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12 Ways Companies Are Spying On Us Daily

August 7, 2012

We are all aware that companies use electronic consumer data to tailor their marketing strategies. The question is: How much do they know about you?

Come to think of it, more often than not, I get asked at any check-out: “postal code? phone number? age?”

What Dirt do Companies have on You?

More than you can imagine. A vast array of personal information can be gathered by data from public archives, such as courts, police records, airlines, credit card companies, retail stores, insurance agencies, mobile providers, banks, pharmacies, search engines, websites, social networks, you get the picture. Be aware of how much of your personal information can be retrieved from public archives:

  • Full Name
  • Home Address
  • Email Address
  • Telephone Numbers
  • Age/Date of Birth
  • Court Records
  • Arrests
  • Convictions
  • Birth Certificates
  • Marriage Certificates
  • Death Certificates
  • Social Insurance Number

NATIONAL BANK OF CANADA released the following article under Clear Facts, written by David Pye, March 9, 2012:

12 ways companies are spying on us daily

As outlined in a Business Insider report, data mining has become a $100 billion industry as major corporations use increasingly sophisticated statistical analysis to better target their customers.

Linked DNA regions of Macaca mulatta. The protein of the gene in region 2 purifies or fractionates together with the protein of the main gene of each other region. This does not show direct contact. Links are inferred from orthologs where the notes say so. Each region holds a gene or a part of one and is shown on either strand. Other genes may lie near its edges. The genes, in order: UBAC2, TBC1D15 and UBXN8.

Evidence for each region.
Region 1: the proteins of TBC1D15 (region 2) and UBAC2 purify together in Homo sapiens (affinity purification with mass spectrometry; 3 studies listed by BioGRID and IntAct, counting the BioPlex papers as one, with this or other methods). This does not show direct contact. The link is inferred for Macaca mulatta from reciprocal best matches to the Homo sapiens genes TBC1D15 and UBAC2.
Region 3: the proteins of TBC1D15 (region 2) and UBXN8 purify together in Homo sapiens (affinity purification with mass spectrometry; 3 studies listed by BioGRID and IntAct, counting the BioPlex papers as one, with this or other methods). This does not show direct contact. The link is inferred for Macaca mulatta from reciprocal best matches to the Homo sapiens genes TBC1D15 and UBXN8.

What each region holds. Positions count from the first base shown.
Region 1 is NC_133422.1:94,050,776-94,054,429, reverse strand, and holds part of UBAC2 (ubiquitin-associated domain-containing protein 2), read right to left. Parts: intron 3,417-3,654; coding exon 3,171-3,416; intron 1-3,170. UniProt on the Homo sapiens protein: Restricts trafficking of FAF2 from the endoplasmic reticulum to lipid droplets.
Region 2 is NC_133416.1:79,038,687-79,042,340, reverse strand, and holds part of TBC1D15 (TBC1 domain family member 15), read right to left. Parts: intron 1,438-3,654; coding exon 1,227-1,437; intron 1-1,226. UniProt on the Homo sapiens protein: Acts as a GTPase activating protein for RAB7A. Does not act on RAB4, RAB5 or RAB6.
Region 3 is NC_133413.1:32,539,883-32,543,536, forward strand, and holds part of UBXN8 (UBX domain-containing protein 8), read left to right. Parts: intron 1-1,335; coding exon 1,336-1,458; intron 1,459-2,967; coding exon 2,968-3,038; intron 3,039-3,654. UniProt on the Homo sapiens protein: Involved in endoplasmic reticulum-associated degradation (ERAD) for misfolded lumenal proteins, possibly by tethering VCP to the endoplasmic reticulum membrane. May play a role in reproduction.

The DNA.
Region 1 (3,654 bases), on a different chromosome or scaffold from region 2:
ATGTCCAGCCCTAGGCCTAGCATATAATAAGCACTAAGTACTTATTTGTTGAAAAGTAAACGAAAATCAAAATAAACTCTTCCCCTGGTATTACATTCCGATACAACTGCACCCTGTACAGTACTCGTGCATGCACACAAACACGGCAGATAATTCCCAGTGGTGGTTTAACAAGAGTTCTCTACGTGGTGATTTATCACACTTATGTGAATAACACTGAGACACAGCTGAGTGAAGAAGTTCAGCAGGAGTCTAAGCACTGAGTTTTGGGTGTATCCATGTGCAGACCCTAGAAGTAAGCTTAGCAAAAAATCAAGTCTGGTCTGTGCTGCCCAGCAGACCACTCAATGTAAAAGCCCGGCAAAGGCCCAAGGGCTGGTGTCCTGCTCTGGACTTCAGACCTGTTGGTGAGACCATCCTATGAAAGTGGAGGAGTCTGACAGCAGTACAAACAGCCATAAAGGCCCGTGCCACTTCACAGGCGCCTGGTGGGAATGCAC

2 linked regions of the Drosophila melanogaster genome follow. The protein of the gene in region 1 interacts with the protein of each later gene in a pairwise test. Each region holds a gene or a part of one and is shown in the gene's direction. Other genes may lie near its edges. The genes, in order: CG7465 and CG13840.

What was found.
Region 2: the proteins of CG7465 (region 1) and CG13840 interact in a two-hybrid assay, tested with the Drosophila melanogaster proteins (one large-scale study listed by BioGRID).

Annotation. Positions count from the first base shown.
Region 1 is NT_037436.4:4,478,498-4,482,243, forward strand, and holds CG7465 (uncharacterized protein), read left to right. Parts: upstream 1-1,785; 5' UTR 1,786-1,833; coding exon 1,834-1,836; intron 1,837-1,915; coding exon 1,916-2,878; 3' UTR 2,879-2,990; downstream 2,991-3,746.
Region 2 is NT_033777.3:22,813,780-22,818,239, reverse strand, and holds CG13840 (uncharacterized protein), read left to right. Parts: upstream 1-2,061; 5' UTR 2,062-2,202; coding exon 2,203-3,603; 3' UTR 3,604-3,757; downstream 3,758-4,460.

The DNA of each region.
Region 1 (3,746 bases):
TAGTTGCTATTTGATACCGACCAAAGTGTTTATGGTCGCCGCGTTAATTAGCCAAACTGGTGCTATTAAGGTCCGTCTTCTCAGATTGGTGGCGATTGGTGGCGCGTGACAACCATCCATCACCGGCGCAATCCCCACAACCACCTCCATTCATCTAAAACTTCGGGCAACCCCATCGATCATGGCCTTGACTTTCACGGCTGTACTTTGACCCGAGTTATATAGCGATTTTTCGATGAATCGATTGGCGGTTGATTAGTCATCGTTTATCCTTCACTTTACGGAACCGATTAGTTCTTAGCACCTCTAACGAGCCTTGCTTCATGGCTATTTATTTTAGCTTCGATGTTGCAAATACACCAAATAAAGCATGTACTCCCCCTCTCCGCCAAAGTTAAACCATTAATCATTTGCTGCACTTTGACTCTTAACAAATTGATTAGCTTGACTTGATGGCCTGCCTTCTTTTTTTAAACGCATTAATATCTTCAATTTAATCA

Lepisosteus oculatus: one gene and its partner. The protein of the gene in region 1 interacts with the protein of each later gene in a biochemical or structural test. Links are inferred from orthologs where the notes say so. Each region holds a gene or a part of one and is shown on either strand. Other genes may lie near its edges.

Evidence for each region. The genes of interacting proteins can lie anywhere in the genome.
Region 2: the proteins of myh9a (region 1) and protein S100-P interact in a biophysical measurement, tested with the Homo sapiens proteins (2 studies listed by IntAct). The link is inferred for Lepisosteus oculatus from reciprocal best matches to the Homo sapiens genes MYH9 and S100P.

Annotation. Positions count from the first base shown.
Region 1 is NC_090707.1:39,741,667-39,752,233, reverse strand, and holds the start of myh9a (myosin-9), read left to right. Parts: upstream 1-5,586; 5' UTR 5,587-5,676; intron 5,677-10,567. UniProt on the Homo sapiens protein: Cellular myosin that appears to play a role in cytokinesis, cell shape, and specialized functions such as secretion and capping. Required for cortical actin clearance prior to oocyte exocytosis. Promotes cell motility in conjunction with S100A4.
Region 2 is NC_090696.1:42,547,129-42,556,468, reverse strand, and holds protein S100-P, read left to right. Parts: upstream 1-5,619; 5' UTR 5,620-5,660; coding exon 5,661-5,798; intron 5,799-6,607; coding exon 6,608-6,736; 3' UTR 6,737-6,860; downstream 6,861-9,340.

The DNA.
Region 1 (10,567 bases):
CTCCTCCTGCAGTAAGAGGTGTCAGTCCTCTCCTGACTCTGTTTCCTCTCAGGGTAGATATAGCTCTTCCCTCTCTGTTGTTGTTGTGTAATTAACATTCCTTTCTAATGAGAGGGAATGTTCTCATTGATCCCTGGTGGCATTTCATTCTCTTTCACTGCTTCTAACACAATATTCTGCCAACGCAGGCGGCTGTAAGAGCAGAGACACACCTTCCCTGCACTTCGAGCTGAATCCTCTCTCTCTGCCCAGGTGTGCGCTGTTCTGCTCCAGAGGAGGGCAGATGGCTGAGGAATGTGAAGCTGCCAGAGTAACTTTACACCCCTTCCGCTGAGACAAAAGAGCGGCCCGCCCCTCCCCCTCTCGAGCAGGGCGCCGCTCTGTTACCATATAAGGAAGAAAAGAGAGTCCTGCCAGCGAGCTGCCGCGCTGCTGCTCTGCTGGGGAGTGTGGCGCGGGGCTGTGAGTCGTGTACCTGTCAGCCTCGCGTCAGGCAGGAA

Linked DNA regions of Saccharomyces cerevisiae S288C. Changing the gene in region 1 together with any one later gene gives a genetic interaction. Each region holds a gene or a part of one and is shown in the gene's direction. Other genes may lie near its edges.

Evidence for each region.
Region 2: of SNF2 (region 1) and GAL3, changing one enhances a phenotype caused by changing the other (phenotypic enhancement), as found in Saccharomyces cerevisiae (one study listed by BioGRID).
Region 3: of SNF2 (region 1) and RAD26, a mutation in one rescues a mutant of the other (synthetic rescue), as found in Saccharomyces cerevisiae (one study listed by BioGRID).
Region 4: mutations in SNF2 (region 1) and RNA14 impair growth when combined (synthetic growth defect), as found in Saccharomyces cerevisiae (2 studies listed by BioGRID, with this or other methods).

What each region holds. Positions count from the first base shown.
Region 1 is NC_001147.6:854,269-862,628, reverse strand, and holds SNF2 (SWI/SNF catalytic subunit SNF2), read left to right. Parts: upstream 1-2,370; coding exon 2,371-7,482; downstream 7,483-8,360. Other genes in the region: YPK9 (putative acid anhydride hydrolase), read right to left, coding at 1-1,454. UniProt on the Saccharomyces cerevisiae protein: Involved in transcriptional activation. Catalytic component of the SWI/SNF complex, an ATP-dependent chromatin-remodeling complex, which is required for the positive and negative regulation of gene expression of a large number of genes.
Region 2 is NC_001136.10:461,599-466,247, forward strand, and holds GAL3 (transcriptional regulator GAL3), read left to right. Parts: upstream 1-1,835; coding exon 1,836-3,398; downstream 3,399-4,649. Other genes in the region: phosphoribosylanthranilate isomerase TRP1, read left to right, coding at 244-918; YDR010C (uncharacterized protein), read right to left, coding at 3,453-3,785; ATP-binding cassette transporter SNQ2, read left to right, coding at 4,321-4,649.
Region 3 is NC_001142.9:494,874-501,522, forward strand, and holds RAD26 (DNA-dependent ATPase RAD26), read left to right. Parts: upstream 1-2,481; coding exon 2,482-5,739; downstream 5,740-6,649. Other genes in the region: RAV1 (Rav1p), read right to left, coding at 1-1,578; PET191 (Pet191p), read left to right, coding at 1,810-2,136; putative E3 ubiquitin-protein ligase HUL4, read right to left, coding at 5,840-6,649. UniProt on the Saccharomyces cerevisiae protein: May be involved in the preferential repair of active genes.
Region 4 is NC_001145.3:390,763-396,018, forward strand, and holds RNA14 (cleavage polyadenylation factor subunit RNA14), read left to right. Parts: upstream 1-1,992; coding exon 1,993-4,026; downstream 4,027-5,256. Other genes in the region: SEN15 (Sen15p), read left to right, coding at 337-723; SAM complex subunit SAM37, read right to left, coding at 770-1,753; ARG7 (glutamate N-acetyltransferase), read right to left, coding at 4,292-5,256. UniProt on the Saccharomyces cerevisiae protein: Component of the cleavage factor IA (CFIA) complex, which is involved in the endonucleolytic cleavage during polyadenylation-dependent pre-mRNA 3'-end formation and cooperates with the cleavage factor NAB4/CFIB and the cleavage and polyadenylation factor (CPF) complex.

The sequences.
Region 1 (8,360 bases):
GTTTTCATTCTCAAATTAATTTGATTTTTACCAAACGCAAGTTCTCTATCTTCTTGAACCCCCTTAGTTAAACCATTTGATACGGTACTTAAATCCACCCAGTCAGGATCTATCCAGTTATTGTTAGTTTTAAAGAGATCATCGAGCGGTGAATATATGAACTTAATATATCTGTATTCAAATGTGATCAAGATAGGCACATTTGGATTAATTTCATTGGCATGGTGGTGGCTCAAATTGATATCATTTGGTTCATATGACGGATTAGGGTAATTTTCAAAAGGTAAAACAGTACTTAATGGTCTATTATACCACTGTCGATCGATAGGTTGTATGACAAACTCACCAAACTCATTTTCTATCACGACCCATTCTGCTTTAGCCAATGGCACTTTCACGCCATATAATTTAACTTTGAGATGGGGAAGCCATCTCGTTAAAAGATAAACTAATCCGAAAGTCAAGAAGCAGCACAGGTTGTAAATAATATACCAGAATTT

According to a book called “Brandwashed”, written by Martin Lindstrom, here are 12 of the most intrusive ways we’re being watched on a daily basis:

  1. Stores use customer loyalty cards to track and predict customer spending habits;
  2. Information stored in your online dating profile can be sold to other companies;
  3. Every credit card transaction provides companies with information about your spending habits;
  4. Mobile loyalty apps are convenient, but they’re designed to provide the companies with more data to track you;
  5. Facebook uses software to track user activity on sites across the Internet;
  6. Companies use cookies to monitor your Internet search habits;
  7. Digital coupons include bar codes that may include your IP address;
  8. Online music providers commonly share your personal information with third parties;
  9. While Walmart allows customers to cash their paychecks, the required driver’s license and Social Security data you provide ends up in the company’s digital database;
  10. Retailers and supermarkets track your physical movements in stores using video cameras and motion detectors aimed at helping them create better customer experiences;
  11. High-tech electronic meters allow utilities to view their customer’s power consumption in real time;
  12. From the parking lot to the checkout counter, every part of the supermarket experience is designed to make you spend money and buy more food than you need.

And then there is the Internet. It should be obvious to you that what you say and do online is public, and could come back to haunt you. Any data broker is able to collect a huge amount of information on you and then sell it for his financial gain. Guess where that information may come from:

  • Every website you visit
  • Google searches
  • Forum comments
  • Blog posts
  • Tweets
  • Search results that include your data
  • Aliases, usernames, nicknames
  • Online purchase history
  • Data about your Facebook friends
  • Facebook likes
  • Geolocation data via mobile apps

So remember, you are being watched. Be careful about what you say and what you do online. Almost nothing online is private. While the Internet is an amazing tool, our privacy has gone to the wayside!

If you don’t have a security system, are not happy with your current security provider or don’t have your system  monitored, call me for a free, no-obligation consultation. You will be glad you did!

Ulli Robson, Security Specialist, (780) 288-2986

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